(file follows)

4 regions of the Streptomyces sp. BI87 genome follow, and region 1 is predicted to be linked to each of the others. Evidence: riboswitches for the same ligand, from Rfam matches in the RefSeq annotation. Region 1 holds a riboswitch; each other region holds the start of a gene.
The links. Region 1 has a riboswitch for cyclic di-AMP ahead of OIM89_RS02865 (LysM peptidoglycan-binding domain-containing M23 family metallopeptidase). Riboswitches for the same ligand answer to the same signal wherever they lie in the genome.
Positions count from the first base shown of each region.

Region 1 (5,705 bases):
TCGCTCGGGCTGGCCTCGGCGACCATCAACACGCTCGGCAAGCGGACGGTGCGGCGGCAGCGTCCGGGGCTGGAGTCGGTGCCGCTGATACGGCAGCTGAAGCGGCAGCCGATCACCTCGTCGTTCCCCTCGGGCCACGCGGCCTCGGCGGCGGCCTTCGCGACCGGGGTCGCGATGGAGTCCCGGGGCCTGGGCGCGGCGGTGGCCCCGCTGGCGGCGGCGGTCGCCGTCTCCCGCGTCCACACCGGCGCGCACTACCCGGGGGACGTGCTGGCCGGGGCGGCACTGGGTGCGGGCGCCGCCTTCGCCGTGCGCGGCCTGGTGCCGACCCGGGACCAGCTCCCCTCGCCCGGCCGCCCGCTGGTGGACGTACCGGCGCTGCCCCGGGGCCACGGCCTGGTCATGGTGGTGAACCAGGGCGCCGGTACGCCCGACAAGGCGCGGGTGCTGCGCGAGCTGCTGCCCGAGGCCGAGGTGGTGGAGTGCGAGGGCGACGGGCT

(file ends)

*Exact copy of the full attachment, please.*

4 regions of the Streptomyces sp. BI87 genome follow, and region 1 is predicted to be linked to each of the others. Evidence: riboswitches for the same ligand, from Rfam matches in the RefSeq annotation. Region 1 holds a riboswitch; each other region holds the start of a gene.
The links. Region 1 has a riboswitch for cyclic di-AMP ahead of OIM89_RS02865 (LysM peptidoglycan-binding domain-containing M23 family metallopeptidase). Riboswitches for the same ligand answer to the same signal wherever they lie in the genome.
Positions count from the first base shown of each region.

Region 1 (5,705 bases):
TCGCTCGGGCTGGCCTCGGCGACCATCAACACGCTCGGCAAGCGGACGGTGCGGCGGCAGCGTCCGGGGCTGGAGTCGGTGCCGCTGATACGGCAGCTGAAGCGGCAGCCGATCACCTCGTCGTTCCCCTCGGGCCACGCGGCCTCGGCGGCGGCCTTCGCGACCGGGGTCGCGATGGAGTCCCGGGGCCTGGGCGCGGCGGTGGCCCCGCTGGCGGCGGCGGTCGCCGTCTCCCGCGTCCACACCGGCGCGCACTACCCGGGGGACGTGCTGGCCGGGGCGGCACTGGGTGCGGGCGCCGCCTTCGCCGTGCGCGGCCTGGTGCCGACCCGGGACCAGCTCCCCTCGCCCGGCCGCCCGCTGGTGGACGTACCGGCGCTGCCCCGGGGCCACGGCCTGGTCATGGTGGTGAACCAGGGCGCCGGTACGCCCGACAAGGCGCGGGTGCTGCGCGAGCTGCTGCCCGAGGCCGAGGTGGTGGAGTGCGAGGGCGACGGGCT